So, here is the profiled couple:

Daniela Jampel and Matthew Schneid met in college at Cornell, and both later earned law degrees. They both got jobs at big law firms, the kind that reward people who make partner with seven-figure pay packages.

One marriage and 10 years later, she works 21 hours a week as a lawyer for New York City, a job that enables her to spend two days a week at home with their children, ages 5 and 1, and to shuffle her hours if something urgent comes up. He’s a partner at a midsize law firm and works 60-hour weeks — up to 80 if he’s closing a big deal — and is on call nights and weekends. He earns four to six times what she does, depending on the year.

It isn’t the way they’d imagined splitting the breadwinning and the caregiving. But he’s been able to be so financially successful in part because of her flexibility, they said. “I’m here if he needs to work late or go out with clients,” Ms. Jampel said. “Snow days are not an issue. I do all the doctor appointments on my days off. Really, the benefit is he doesn’t have to think about it. If he has to work late or on weekends, he’s not like, ‘Oh my gosh, who’s going to watch the children?’ The thought never crosses his mind.”

Is this a bad thing? Is this a problem? Is something wrong with having a mother who is so totally responsible that her husband never has to think about the children? These two people have jobs, roles and function that complement each other. If it had happened that he needed to worry about whether or not someone was caring for his children, he would lose focus at work and would be less effective. He would also not be as well rewarded.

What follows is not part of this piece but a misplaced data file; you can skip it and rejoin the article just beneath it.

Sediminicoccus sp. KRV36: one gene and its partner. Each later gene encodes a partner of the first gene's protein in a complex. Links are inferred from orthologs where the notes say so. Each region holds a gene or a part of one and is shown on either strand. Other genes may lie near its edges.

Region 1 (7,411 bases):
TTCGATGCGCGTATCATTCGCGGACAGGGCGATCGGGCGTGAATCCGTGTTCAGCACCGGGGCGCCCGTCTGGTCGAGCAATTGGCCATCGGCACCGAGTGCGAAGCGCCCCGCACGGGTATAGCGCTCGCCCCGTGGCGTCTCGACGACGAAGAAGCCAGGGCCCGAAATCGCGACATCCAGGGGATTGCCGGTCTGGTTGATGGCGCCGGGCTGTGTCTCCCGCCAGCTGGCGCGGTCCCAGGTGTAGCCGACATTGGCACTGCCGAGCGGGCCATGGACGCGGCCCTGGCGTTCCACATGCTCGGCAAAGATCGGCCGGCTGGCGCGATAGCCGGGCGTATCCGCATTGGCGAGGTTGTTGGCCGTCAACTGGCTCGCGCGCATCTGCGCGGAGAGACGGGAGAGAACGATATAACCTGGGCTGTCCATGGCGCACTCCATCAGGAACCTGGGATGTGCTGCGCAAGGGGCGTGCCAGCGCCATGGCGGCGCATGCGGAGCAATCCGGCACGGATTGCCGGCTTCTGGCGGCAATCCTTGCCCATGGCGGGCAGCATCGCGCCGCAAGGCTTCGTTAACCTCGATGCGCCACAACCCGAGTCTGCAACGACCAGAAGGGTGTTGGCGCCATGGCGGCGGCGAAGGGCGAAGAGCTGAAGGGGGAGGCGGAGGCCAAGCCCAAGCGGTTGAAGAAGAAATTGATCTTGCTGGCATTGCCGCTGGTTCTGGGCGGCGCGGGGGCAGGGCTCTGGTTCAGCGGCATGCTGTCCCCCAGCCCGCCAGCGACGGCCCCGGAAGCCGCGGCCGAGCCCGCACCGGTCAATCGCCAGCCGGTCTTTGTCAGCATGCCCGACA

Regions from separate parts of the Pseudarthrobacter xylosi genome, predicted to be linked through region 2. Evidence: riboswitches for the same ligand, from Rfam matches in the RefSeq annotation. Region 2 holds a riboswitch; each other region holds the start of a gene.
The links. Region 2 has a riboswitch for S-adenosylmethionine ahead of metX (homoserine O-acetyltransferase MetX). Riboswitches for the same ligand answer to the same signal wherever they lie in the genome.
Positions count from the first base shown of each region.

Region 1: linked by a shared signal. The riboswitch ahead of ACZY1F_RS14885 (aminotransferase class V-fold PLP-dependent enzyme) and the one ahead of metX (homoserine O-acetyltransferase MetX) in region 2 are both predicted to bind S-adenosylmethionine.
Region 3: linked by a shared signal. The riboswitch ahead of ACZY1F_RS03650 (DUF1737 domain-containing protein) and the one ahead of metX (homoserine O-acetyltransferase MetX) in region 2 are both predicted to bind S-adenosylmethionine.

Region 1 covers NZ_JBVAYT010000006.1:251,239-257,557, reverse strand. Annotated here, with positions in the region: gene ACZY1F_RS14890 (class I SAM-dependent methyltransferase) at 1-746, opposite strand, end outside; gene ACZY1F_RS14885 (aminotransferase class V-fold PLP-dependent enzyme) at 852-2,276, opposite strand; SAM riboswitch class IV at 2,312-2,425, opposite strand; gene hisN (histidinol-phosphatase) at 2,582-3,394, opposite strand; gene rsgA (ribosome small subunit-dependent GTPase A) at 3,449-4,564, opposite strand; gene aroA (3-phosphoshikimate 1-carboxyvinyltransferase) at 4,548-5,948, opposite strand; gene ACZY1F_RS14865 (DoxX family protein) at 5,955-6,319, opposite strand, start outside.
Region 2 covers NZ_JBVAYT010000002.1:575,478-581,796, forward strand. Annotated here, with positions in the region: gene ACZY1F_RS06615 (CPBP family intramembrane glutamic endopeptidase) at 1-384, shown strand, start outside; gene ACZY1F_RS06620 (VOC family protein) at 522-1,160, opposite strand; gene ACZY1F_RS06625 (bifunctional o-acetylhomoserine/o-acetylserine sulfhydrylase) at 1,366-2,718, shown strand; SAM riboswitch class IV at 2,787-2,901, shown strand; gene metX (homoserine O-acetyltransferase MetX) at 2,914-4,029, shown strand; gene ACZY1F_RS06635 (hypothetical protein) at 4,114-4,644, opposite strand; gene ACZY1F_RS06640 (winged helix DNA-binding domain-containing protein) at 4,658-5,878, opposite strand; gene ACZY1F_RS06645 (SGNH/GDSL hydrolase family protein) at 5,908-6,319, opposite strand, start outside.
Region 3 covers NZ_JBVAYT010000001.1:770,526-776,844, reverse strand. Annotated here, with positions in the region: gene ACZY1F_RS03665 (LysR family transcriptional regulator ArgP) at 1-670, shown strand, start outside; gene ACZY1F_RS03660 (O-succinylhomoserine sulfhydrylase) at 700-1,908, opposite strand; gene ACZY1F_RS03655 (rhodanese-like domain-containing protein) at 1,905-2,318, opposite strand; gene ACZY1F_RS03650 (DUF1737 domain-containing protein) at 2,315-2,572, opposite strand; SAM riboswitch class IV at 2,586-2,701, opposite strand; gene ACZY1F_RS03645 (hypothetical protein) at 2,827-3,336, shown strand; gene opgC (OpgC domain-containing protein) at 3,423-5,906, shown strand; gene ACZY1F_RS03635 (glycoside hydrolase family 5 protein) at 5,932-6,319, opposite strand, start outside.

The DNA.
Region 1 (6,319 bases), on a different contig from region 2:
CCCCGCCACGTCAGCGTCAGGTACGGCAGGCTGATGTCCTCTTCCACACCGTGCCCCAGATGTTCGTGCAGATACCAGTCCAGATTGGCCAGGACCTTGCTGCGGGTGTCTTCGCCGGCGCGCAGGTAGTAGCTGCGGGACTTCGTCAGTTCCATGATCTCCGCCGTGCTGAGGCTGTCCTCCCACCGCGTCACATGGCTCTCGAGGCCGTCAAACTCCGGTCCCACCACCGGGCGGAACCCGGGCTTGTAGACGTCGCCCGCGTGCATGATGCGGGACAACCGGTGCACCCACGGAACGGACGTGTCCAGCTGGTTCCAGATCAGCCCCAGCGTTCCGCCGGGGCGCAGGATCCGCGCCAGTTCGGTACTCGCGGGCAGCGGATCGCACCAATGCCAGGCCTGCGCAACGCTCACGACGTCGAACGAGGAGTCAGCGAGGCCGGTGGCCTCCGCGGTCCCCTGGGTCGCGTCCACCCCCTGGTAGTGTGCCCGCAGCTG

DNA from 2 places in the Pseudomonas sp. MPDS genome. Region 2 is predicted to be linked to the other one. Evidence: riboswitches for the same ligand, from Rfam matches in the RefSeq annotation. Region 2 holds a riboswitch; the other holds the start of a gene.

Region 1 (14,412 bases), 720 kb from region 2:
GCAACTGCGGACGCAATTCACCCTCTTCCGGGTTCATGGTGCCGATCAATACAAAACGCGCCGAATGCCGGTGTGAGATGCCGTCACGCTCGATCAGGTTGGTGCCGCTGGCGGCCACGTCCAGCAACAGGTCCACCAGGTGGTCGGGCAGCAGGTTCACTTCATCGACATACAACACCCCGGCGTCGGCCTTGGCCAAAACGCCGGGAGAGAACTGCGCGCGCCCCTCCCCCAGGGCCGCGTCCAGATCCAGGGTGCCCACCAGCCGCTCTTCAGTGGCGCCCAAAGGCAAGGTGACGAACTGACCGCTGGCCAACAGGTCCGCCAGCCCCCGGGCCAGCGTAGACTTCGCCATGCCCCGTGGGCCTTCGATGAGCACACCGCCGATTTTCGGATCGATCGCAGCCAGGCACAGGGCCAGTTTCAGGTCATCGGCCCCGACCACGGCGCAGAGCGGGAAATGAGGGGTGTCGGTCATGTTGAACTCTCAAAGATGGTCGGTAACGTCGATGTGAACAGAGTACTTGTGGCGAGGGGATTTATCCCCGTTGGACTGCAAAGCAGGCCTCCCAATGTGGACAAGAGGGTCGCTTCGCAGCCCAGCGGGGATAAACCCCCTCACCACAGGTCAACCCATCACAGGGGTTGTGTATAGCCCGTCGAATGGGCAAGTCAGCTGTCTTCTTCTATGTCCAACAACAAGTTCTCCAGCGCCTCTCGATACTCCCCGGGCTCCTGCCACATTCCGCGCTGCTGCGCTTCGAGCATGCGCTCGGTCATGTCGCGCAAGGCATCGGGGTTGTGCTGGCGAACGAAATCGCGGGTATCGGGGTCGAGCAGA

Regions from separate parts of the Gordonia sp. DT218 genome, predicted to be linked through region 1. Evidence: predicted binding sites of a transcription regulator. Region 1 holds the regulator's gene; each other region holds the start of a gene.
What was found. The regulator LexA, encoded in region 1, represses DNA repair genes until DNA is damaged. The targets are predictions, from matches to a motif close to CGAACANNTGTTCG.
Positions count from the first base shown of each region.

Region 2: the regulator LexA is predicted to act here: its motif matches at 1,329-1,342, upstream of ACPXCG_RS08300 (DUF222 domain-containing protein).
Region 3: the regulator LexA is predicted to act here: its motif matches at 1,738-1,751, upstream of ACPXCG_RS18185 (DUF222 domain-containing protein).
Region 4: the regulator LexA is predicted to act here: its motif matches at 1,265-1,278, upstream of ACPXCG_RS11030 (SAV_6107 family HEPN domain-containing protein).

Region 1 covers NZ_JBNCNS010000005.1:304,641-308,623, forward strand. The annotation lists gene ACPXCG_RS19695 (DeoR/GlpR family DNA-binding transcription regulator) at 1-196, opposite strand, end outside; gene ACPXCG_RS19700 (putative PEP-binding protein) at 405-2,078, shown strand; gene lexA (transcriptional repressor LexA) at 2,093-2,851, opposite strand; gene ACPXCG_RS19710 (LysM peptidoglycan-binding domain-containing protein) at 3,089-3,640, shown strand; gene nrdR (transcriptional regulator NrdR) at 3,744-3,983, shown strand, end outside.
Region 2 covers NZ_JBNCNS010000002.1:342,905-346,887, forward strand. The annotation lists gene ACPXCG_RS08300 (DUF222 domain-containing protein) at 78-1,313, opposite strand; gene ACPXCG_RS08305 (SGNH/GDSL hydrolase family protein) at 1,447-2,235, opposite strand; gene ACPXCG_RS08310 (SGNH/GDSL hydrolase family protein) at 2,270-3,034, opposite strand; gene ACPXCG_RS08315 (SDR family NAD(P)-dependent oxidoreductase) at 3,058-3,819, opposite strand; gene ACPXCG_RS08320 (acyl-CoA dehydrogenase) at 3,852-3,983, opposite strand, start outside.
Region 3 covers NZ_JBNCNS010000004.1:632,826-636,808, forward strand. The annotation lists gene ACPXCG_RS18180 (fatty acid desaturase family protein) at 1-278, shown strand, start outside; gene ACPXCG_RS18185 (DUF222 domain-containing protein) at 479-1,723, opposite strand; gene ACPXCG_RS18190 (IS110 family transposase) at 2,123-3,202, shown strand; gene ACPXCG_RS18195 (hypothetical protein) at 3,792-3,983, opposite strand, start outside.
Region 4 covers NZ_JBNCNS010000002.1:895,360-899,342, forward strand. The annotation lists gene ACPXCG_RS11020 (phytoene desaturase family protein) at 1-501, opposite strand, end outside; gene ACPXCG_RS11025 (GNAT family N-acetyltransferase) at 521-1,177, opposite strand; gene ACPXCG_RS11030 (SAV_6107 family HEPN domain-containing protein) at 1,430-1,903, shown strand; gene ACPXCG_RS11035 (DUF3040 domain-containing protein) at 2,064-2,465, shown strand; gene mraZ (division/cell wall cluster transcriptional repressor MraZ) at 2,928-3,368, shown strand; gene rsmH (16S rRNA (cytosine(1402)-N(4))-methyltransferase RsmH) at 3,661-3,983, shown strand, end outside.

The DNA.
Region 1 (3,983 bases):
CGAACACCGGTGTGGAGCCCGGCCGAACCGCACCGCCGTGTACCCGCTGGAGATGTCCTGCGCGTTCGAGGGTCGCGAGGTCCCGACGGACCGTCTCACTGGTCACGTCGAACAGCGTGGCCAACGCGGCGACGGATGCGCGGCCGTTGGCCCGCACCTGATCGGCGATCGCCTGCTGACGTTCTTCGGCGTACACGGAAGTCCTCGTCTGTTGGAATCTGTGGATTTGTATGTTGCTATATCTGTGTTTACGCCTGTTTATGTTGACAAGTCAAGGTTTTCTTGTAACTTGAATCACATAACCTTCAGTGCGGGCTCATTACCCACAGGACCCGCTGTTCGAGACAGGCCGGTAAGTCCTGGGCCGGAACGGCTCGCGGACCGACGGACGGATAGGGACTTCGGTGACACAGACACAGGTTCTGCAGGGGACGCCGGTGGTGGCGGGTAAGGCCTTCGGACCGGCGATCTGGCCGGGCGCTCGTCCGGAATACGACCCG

True enough, his wife has a law degree also. But, ask yourself this: if she were a neglectful mother, abandoning her children to an army of Nannies, would she be as effective a lawyer as he is.

So, in certain jobs, being on call all the time is an advantage. Theorists blame it on the economy and on certain types of jobs, the types that own your time. If you are going to be making large sums of money and if you bear executive responsibility, your time will not be your own. You can blame it on the advent of the greedy professions, but the truth is, most women do not want to do such jobs. They do not gain what men gain by moving up the status hierarchy.

Miller blames it on telecommunications and of a networked work world. And the system of international free trade. As for whether the gender disparity is unintentional, one might point out that it has nearly always been the case that women spend more time bringing up their children an making a home. It’s nice to have a new scapegoat, but, in truth, the reality is far more complex.

She writes: